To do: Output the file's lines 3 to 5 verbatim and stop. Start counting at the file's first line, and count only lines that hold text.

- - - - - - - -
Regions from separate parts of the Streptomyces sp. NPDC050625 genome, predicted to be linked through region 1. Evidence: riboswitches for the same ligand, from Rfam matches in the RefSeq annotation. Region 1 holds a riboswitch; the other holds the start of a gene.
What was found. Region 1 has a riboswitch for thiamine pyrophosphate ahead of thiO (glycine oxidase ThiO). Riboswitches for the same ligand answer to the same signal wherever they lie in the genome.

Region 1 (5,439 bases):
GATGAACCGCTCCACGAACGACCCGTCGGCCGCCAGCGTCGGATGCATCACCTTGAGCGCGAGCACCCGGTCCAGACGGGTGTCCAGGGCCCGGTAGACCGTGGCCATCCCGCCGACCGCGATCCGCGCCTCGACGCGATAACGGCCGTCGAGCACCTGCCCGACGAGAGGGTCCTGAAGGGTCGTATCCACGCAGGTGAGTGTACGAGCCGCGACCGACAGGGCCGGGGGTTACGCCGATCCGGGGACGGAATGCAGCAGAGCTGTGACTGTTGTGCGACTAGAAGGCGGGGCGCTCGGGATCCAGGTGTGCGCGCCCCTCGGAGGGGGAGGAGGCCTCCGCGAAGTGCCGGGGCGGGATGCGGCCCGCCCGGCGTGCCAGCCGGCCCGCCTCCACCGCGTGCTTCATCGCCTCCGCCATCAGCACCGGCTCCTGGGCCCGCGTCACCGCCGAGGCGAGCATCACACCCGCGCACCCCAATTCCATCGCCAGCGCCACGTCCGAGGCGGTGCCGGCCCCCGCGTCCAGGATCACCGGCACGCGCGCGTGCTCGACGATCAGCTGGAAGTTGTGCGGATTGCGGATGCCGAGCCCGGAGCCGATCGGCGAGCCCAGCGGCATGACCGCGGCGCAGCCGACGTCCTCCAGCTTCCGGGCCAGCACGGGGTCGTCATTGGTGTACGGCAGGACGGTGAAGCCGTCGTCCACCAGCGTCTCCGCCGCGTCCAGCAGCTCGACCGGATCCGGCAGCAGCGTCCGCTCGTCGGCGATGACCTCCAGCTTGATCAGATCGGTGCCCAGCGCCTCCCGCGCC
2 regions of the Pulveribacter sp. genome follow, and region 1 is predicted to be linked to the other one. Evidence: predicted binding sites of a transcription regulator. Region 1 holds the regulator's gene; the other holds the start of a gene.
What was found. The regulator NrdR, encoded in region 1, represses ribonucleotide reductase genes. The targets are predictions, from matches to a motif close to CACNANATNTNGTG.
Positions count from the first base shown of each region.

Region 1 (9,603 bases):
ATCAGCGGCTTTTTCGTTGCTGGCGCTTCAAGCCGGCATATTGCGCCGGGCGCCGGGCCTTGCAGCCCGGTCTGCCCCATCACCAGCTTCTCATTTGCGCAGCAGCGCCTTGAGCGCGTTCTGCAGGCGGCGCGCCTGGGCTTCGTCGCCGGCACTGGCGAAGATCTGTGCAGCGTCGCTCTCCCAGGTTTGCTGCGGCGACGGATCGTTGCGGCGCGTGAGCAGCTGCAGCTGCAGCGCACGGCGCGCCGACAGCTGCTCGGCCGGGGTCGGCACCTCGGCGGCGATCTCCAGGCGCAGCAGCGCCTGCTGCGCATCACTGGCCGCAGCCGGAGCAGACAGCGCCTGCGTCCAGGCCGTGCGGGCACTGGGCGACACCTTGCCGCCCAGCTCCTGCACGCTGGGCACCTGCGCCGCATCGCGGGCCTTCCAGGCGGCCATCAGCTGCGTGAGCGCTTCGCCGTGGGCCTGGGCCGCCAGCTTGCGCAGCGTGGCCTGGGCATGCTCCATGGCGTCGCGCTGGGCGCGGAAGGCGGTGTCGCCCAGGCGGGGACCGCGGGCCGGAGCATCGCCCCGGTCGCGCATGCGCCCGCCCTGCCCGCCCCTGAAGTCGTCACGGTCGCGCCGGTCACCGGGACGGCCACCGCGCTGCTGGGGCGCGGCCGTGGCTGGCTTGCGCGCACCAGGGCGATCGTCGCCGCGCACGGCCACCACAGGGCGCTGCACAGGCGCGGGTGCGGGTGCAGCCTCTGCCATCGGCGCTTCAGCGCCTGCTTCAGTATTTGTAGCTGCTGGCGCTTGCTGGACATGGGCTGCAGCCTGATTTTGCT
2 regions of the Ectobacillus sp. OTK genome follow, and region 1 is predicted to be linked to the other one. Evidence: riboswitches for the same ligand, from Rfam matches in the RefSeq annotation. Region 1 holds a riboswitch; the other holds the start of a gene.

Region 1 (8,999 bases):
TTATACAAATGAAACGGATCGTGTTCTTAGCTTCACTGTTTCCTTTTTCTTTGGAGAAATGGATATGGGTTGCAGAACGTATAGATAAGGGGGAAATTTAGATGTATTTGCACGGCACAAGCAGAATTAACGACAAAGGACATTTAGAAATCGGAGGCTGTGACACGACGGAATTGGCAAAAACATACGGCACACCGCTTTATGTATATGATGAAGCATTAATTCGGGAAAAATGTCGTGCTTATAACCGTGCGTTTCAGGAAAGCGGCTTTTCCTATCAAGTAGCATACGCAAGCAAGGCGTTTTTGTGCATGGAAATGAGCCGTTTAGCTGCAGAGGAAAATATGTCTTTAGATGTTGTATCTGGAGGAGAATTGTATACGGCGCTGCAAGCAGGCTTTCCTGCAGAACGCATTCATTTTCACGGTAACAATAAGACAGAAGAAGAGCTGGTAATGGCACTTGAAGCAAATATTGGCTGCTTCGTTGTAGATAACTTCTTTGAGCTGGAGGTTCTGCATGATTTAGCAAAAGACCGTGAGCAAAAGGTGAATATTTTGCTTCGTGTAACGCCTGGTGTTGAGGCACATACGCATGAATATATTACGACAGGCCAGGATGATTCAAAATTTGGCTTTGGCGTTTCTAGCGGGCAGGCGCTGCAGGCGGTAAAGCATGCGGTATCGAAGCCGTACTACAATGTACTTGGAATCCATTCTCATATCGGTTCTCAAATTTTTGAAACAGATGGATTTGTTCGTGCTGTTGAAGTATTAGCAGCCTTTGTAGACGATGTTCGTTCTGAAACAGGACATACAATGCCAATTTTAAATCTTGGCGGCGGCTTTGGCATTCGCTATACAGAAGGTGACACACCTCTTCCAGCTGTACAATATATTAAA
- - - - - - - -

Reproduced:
Region 1 (5,439 bases):
GATGAACCGCTCCACGAACGACCCGTCGGCCGCCAGCGTCGGATGCATCACCTTGAGCGCGAGCACCCGGTCCAGACGGGTGTCCAGGGCCCGGTAGACCGTGGCCATCCCGCCGACCGCGATCCGCGCCTCGACGCGATAACGGCCGTCGAGCACCTGCCCGACGAGAGGGTCCTGAAGGGTCGTATCCACGCAGGTGAGTGTACGAGCCGCGACCGACAGGGCCGGGGGTTACGCCGATCCGGGGACGGAATGCAGCAGAGCTGTGACTGTTGTGCGACTAGAAGGCGGGGCGCTCGGGATCCAGGTGTGCGCGCCCCTCGGAGGGGGAGGAGGCCTCCGCGAAGTGCCGGGGCGGGATGCGGCCCGCCCGGCGTGCCAGCCGGCCCGCCTCCACCGCGTGCTTCATCGCCTCCGCCATCAGCACCGGCTCCTGGGCCCGCGTCACCGCCGAGGCGAGCATCACACCCGCGCACCCCAATTCCATCGCCAGCGCCACGTCCGAGGCGGTGCCGGCCCCCGCGTCCAGGATCACCGGCACGCGCGCGTGCTCGACGATCAGCTGGAAGTTGTGCGGATTGCGGATGCCGAGCCCGGAGCCGATCGGCGAGCCCAGCGGCATGACCGCGGCGCAGCCGACGTCCTCCAGCTTCCGGGCCAGCACGGGGTCGTCATTGGTGTACGGCAGGACGGTGAAGCCGTCGTCCACCAGCGTCTCCGCCGCGTCCAGCAGCTCGACCGGATCCGGCAGCAGCGTCCGCTCGTCGGCGATGACCTCCAGCTTGATCAGATCGGTGCCCAGCGCCTCCCGCGCC
2 regions of the Pulveribacter sp. genome follow, and region 1 is predicted to be linked to the other one. Evidence: predicted binding sites of a transcription regulator. Region 1 holds the regulator's gene; the other holds the start of a gene.